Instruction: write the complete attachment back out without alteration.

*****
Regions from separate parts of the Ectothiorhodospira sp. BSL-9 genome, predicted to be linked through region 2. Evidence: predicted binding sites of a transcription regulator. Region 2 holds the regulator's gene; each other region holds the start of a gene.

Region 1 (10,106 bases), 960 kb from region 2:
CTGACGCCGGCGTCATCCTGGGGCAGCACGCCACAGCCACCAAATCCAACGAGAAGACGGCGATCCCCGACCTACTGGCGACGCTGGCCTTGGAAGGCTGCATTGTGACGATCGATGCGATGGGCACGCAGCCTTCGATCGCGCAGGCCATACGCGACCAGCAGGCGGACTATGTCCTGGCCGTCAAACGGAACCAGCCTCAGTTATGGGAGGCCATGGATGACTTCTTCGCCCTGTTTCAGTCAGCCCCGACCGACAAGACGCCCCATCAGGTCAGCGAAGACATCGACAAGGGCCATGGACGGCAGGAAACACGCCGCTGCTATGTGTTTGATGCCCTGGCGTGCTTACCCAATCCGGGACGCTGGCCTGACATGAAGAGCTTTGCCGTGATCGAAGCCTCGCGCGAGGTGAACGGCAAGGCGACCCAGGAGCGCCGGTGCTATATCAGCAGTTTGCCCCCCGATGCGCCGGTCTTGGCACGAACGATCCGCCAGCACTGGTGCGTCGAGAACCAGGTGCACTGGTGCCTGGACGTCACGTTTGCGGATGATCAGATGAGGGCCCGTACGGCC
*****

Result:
Regions from separate parts of the Ectothiorhodospira sp. BSL-9 genome, predicted to be linked through region 2. Evidence: predicted binding sites of a transcription regulator. Region 2 holds the regulator's gene; each other region holds the start of a gene.

Region 1 (10,106 bases), 960 kb from region 2:
CTGACGCCGGCGTCATCCTGGGGCAGCACGCCACAGCCACCAAATCCAACGAGAAGACGGCGATCCCCGACCTACTGGCGACGCTGGCCTTGGAAGGCTGCATTGTGACGATCGATGCGATGGGCACGCAGCCTTCGATCGCGCAGGCCATACGCGACCAGCAGGCGGACTATGTCCTGGCCGTCAAACGGAACCAGCCTCAGTTATGGGAGGCCATGGATGACTTCTTCGCCCTGTTTCAGTCAGCCCCGACCGACAAGACGCCCCATCAGGTCAGCGAAGACATCGACAAGGGCCATGGACGGCAGGAAACACGCCGCTGCTATGTGTTTGATGCCCTGGCGTGCTTACCCAATCCGGGACGCTGGCCTGACATGAAGAGCTTTGCCGTGATCGAAGCCTCGCGCGAGGTGAACGGCAAGGCGACCCAGGAGCGCCGGTGCTATATCAGCAGTTTGCCCCCCGATGCGCCGGTCTTGGCACGAACGATCCGCCAGCACTGGTGCGTCGAGAACCAGGTGCACTGGTGCCTGGACGTCACGTTTGCGGATGATCAGATGAGGGCCCGTACGGCC